Search for Products You'd Like to Recommend

Recommend other products that relate to your review. Just search for them below and share!

Create a Pen Name

Your Pen Name is your unique identity on BN.com. It will appear on the reviews you write and other website activities. Your Pen Name cannot be edited, changed or deleted once submitted.

Your Pen Name can be any combination of alphanumeric characters (plus - and _), and must be at least two characters long.

Continue Anonymously
See All Sort by: Showing 1 – 20 of 219 Customer Reviews
  • Posted August 25, 2009

    more from this reviewer

    I Also Recommend:

    the lovable bfg

    i won't tell you what the bfg is about but the plot is amazing. it is now my favorite book. readers will fall in love with the caracters and will grab on quickly to the story line. this book is for fast paced readers who like myserious fantacy places with evil,good,and funny,caracters. children will love it. it is hilarious.it will make you smile.if you are looking for an adventure, well here you go.

    5 out of 5 people found this review helpful.

    Was this review helpful? Yes  No   Report this review
  • Anonymous

    Posted March 15, 2006


    Couldn't wait to write a rave review of this splendidly enjoyable audio book but AudioFile Magazine beat me to it. Their editors wrote: 'In a perfect combination of plot and narration, Natasha Richardson has created a splendid rendition of a true children's classic.' In other words, she's wonderful! Richardson took home a Tony award for her spectacular Broadway turn in Cabaret, and won a Tony nomination for her debut in Anna Christie. Film credits? Beaucoup. The Parent Trap, A Month in the Country, The Handmaid's Tale and The Comfort of Strangers. There's no questioning her acting chops and she brings all to the fore in this stunning delivery of a beloved children's classic. As many may remember, Sophie is an orphan who is amazed to discover that giants actually do exist. Not only that but some of them are very mean, so cruel that they 'like to guzzle and swallomp nice little chiddlers.' However, there is an exception - the BFG (Big Friendly Giant). He's such a good guy that he and Sophie pair up to rid the world of the mean 'troggle-humping giants.' Why, the BFG is so nice that all he can eat is snozzcumbers, better known as really bad food. (No wonder Roald Dahl holds such an appeal for kids!) So determined are Sophie and the BFG that they even ask the Queen of England to help them dispense with the kid quaffing big ones. The BFG as read by Natasha Richardson is pure pleasure to be enjoyed over and over again. - Gail Cooke

    2 out of 2 people found this review helpful.

    Was this review helpful? Yes  No   Report this review
  • Anonymous

    Posted June 13, 2005

    Bringing Back the BFG!!!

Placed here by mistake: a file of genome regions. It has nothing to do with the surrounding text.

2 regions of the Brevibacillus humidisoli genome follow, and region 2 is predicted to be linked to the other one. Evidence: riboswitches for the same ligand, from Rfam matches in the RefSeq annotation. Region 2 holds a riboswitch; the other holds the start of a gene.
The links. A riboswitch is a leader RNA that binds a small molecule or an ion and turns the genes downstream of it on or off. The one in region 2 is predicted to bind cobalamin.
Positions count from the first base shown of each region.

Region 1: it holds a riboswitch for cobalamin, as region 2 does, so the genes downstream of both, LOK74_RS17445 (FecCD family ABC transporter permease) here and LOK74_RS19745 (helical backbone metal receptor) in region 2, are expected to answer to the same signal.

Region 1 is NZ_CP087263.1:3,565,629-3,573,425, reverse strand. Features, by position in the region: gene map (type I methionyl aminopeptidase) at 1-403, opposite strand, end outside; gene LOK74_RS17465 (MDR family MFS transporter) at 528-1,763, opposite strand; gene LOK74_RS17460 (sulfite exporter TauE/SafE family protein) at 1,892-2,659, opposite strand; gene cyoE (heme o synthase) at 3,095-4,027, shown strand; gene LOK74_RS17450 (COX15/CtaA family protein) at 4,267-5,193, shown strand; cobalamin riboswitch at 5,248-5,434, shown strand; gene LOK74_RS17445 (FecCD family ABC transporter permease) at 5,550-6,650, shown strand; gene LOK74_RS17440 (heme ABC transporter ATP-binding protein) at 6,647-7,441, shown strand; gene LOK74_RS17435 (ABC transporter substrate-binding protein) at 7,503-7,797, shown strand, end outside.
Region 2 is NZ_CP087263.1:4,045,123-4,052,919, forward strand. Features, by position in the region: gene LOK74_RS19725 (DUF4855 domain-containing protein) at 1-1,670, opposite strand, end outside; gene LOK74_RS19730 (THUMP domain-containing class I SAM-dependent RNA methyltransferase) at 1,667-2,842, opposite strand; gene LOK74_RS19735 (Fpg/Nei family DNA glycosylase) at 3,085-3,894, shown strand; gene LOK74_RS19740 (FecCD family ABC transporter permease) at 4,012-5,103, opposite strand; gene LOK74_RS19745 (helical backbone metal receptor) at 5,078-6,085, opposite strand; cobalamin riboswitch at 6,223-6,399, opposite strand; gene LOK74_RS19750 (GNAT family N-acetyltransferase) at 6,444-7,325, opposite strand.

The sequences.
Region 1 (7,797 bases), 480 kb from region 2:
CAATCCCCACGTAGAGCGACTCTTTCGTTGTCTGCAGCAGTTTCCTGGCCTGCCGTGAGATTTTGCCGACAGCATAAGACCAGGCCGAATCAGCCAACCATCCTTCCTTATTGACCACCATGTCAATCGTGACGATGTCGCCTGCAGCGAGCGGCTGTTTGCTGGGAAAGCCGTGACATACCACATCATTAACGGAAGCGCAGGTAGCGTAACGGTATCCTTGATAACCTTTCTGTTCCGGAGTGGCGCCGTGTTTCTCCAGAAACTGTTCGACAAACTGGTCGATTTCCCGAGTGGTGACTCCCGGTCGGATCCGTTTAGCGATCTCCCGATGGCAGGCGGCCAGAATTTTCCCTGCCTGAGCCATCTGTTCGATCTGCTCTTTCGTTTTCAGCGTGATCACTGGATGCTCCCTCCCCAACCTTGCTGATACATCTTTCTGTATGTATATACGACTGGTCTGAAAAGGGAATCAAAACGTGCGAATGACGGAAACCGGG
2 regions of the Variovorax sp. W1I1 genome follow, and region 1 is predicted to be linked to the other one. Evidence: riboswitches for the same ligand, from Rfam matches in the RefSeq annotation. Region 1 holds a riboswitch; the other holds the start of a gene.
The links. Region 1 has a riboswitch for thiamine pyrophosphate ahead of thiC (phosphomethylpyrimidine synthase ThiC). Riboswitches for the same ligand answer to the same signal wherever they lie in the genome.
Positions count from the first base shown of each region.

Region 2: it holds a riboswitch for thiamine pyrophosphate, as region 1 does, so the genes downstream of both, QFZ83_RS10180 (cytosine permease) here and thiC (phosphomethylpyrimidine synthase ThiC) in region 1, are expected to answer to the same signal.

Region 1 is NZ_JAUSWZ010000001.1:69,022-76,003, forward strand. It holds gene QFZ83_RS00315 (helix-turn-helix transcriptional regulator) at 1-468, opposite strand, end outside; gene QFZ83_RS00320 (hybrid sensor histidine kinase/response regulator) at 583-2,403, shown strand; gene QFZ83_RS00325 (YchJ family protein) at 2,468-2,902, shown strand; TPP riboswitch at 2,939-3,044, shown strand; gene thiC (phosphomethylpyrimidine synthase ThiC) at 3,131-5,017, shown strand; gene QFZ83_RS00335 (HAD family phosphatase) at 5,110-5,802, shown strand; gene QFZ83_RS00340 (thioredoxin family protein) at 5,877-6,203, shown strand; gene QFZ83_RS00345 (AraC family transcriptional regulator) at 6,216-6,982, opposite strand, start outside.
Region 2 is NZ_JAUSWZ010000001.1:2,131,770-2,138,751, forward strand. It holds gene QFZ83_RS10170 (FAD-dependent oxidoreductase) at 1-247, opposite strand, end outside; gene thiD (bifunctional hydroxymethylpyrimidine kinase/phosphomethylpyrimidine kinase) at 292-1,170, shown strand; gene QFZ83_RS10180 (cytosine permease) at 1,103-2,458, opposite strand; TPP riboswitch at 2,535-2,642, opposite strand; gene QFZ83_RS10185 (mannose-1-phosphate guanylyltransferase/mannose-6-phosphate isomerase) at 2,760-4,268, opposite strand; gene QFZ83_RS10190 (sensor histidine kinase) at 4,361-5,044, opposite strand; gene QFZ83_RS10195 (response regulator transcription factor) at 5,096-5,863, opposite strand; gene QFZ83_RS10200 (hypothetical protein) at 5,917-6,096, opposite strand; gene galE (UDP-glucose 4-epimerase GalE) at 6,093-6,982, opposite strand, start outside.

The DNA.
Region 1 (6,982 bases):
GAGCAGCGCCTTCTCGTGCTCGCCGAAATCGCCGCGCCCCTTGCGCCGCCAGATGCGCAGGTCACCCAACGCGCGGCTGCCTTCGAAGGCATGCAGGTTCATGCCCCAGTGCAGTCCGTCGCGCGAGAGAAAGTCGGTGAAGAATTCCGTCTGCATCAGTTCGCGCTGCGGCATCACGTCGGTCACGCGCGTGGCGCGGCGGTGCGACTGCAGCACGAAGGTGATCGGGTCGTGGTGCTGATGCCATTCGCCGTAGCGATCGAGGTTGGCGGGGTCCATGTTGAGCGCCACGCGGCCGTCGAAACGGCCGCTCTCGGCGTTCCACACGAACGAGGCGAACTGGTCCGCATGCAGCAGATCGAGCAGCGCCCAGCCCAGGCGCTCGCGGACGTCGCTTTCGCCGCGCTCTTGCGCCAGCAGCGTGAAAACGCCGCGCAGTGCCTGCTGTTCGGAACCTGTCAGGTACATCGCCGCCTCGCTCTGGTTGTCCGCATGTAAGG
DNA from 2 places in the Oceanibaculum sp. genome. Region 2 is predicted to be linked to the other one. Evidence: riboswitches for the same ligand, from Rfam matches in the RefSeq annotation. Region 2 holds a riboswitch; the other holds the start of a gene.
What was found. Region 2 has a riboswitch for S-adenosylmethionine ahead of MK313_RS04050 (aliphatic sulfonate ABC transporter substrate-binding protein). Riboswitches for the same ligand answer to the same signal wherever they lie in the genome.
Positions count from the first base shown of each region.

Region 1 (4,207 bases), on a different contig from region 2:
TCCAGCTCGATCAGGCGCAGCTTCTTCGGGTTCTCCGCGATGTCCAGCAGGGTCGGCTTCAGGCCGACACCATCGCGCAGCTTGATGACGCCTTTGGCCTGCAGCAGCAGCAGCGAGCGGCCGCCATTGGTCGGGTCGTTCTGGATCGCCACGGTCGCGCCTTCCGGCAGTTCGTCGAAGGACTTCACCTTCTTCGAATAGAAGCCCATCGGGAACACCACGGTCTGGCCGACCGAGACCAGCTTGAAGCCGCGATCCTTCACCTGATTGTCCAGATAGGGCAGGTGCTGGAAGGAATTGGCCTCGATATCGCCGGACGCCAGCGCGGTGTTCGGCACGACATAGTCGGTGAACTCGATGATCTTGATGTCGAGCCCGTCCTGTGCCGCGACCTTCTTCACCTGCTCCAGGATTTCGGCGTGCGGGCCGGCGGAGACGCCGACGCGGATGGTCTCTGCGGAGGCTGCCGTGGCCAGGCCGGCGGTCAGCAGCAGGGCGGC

Book Name: The BFG Author: Roald Dahl BFG: Big Friendly Giant, who is also the main character in this hilarious story written by Roald Dahl. In this fantasy book, the BFG and a girl named Sophie set out to stop the vicious giants who known as Fleshlumpeater, Bonecruncher, Manhugger, Childchewer, Meatdripper, Maidmasher, Bloodbottler, Butcherboy, and Gizzardgulper. This excellent book is great for kids who are eight years or older. Usually, you think of a giant as a mean furious beast, but the BFG is a very jolly friendly giant. He would not hurt a fly. He is a humongous giant with enormous legs that are 5 times the size of a school bus, and long long arms the size of a skyscraper. He has huge ears the size of an elephant, which help him hear dreams to catch to give to little children. Despite the other giants¿ size, he does not fear in them in the least. One night during the witching hour, Sophie caught a glimpse of the BFG and since he cannot be found out, he was forced to take her away. Sophie found herself in a cave whose walls were lined with bottles on long wooden shelves. She could hear the loud moaning coming from the other beastly giants. The feeling of the crumbly rock floor beneath her made her very uncomfortable. Hearing the loud growling sound coming from her aching stomach she thought about stuffing her mouth with delicious sorts of food. She could clearly see the pitch-black shadow towering over her like a falling skyscraper. The BFG decided he should tell Sophie why he had taken her from the dreaded orphanage. Sophie became petrified after hearing about the enormous child-eating giants lurking around for a good supper. The thought of stepping foot outside the cave and perhaps being eaten terrified Sophie so much. The BFG assured Sophie that he would not let her be eaten by one of those horrible giants. This made Sophie feel a little bit better but she was still very nervous. As the story continues, the BFG comes up with a crazy scheme to give a nightmare to the biggest giant of all ¿Fleshlumpeater¿. This dream was called a trogglehumper, and scared Fleshlumpeater nearly to death. He was squirming around as scared as a worm ready to be eaten. When this dragged on it started all sorts of commotion in the story. The nightmare frightened him so much he started tying his body into knots. Finally, it ended up with all the giants fighting against each other screaming crazy words. If you want to find out the hilarious ending to this story, you will just have to read this book. A funny scene in the book is when Sophie and the BFG are at the Queen¿s Palace. They are there for breakfast and the butlers need to make everything a lot bigger in size, not to mention the amount of extra food the chef needed. The butlers piled up a ping ¿pong table, four grandfather clocks, a chest of drawers, and the grand piano. This was my favorite part because you would never expect a giant to come to your house, never mind for breakfast! As I have read most Roald Dahl books, I highly recommend this one. It is a hilarious story and is my absolute favorite book of all time. If I could rate this book from one to ten, I would give it a ten. I hope this review will convince you to read this story.